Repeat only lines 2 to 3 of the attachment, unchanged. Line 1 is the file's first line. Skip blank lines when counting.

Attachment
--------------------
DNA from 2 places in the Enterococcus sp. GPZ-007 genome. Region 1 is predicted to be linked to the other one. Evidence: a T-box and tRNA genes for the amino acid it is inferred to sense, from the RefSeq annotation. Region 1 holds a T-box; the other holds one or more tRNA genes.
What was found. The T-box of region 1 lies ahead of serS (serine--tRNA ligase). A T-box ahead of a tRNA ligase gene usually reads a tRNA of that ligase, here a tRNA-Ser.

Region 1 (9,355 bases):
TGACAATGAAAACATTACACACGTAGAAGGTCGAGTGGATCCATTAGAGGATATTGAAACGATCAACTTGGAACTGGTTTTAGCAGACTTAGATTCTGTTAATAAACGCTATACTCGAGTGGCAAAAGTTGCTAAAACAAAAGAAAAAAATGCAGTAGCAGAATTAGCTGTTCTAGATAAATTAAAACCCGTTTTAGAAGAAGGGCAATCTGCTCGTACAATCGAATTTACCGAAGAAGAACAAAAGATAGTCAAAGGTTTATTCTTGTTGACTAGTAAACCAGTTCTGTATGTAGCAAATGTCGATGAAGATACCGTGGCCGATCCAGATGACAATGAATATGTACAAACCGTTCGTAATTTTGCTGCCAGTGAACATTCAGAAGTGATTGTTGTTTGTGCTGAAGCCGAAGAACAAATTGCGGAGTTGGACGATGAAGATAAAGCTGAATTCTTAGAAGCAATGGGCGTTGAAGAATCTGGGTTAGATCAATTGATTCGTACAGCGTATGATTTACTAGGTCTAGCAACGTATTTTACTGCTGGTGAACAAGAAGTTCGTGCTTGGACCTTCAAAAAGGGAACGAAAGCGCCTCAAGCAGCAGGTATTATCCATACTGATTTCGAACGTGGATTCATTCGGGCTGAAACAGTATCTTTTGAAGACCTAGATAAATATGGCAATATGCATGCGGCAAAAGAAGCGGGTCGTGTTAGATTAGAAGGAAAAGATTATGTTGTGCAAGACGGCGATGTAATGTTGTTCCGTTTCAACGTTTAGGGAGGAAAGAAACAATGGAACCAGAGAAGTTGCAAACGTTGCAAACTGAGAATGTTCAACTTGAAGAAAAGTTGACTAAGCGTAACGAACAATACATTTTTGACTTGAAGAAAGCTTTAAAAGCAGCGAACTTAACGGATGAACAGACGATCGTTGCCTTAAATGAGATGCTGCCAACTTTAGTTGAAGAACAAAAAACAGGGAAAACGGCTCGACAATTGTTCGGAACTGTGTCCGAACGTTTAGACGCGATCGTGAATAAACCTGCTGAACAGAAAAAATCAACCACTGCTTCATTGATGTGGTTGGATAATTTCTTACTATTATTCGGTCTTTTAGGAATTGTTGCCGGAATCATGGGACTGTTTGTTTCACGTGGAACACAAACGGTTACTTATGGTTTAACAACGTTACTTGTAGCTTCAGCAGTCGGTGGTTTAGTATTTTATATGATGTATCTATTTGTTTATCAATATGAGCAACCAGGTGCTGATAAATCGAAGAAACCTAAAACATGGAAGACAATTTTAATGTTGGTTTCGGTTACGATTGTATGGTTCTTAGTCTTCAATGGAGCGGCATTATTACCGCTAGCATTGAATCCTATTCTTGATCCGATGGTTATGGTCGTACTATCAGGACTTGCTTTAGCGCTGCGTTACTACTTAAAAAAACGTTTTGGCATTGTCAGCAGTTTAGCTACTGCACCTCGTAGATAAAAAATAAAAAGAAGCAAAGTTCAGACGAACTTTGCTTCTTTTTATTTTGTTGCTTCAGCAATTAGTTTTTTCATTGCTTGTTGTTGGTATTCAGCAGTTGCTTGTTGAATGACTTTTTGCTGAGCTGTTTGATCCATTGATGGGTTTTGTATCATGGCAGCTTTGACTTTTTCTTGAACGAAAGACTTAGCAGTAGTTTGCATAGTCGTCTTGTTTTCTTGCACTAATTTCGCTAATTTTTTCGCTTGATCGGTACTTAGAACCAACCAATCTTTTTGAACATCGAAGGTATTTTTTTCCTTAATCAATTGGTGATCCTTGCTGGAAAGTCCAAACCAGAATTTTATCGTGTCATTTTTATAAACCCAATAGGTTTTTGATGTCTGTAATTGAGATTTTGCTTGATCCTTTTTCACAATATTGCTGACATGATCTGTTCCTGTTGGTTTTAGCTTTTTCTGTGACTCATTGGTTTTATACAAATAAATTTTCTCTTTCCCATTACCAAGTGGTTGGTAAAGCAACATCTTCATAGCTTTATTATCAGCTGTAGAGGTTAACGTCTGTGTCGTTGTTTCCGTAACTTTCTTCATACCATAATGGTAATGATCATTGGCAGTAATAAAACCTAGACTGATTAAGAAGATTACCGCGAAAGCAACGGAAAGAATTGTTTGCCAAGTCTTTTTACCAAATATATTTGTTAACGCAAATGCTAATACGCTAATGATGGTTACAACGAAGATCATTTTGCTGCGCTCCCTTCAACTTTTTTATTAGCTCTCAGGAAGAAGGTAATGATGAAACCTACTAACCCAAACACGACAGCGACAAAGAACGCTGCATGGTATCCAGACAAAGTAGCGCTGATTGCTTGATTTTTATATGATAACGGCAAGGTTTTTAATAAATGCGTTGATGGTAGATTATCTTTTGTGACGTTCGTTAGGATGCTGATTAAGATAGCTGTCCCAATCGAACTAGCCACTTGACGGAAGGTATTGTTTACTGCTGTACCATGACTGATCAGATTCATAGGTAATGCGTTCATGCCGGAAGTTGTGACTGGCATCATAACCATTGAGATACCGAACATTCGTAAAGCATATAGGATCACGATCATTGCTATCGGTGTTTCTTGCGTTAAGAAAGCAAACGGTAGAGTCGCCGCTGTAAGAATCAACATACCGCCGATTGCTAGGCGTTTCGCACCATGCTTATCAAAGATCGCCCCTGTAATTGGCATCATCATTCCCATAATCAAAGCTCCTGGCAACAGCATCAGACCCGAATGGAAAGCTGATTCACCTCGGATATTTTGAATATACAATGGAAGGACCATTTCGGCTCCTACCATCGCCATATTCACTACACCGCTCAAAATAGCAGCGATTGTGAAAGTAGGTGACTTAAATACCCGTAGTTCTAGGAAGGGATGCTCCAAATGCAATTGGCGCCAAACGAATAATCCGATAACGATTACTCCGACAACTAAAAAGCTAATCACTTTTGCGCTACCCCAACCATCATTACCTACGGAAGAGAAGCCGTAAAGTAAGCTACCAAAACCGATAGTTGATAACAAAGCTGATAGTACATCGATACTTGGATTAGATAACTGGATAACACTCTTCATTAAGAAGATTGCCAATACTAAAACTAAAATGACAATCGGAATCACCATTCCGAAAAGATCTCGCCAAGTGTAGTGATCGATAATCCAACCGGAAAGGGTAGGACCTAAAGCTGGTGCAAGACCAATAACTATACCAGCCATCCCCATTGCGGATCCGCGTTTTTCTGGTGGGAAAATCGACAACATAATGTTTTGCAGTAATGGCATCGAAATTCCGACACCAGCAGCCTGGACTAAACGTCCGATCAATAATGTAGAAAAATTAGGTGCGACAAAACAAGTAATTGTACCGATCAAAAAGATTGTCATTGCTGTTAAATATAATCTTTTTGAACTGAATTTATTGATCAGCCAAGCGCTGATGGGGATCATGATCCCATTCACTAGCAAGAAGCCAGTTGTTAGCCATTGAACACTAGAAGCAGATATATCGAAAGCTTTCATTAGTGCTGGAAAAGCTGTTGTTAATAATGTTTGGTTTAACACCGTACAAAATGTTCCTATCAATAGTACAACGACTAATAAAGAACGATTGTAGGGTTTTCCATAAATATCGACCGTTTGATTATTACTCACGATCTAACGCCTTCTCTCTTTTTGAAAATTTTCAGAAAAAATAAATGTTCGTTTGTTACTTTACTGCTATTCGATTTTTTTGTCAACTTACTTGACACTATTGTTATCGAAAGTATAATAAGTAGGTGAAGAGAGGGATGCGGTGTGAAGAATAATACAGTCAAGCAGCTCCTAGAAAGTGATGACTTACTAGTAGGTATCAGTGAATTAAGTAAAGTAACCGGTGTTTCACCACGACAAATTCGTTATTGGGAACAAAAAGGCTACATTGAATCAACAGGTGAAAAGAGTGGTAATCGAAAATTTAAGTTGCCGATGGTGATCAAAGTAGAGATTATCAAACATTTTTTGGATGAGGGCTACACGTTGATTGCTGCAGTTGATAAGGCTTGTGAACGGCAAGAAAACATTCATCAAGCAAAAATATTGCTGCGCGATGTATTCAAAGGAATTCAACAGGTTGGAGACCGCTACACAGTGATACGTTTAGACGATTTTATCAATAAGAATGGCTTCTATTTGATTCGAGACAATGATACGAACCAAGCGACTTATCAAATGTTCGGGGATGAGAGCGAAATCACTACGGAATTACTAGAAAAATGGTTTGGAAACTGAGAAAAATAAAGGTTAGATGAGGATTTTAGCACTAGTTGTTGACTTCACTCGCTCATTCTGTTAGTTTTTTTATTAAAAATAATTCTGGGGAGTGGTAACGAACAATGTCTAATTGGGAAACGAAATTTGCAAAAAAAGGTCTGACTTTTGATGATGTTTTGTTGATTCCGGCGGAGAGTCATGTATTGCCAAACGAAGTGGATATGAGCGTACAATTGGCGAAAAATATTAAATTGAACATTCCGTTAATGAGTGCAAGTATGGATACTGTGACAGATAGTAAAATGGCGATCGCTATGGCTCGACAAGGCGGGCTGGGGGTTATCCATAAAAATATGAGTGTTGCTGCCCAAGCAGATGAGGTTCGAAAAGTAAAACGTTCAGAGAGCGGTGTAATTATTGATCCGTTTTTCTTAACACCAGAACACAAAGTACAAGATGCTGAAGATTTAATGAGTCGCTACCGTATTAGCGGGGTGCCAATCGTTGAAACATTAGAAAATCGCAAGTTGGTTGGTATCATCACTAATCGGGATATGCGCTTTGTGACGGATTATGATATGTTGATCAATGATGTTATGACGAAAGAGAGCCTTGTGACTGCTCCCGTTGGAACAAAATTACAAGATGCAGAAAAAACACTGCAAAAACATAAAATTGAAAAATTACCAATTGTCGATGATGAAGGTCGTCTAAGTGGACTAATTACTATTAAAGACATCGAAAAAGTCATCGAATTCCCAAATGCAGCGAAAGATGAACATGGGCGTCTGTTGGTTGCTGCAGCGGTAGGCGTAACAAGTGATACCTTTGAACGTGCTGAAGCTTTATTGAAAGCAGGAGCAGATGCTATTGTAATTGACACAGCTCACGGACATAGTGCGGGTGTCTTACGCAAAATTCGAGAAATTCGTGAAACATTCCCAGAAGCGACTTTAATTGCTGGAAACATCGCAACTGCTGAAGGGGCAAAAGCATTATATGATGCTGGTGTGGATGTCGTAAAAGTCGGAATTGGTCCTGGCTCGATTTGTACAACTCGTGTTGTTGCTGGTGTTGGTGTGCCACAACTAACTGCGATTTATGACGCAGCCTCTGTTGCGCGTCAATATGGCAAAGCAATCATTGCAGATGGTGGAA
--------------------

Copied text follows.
What was found. The T-box of region 1 lies ahead of serS (serine--tRNA ligase). A T-box ahead of a tRNA ligase gene usually reads a tRNA of that ligase, here a tRNA-Ser.

Region 1 (9,355 bases):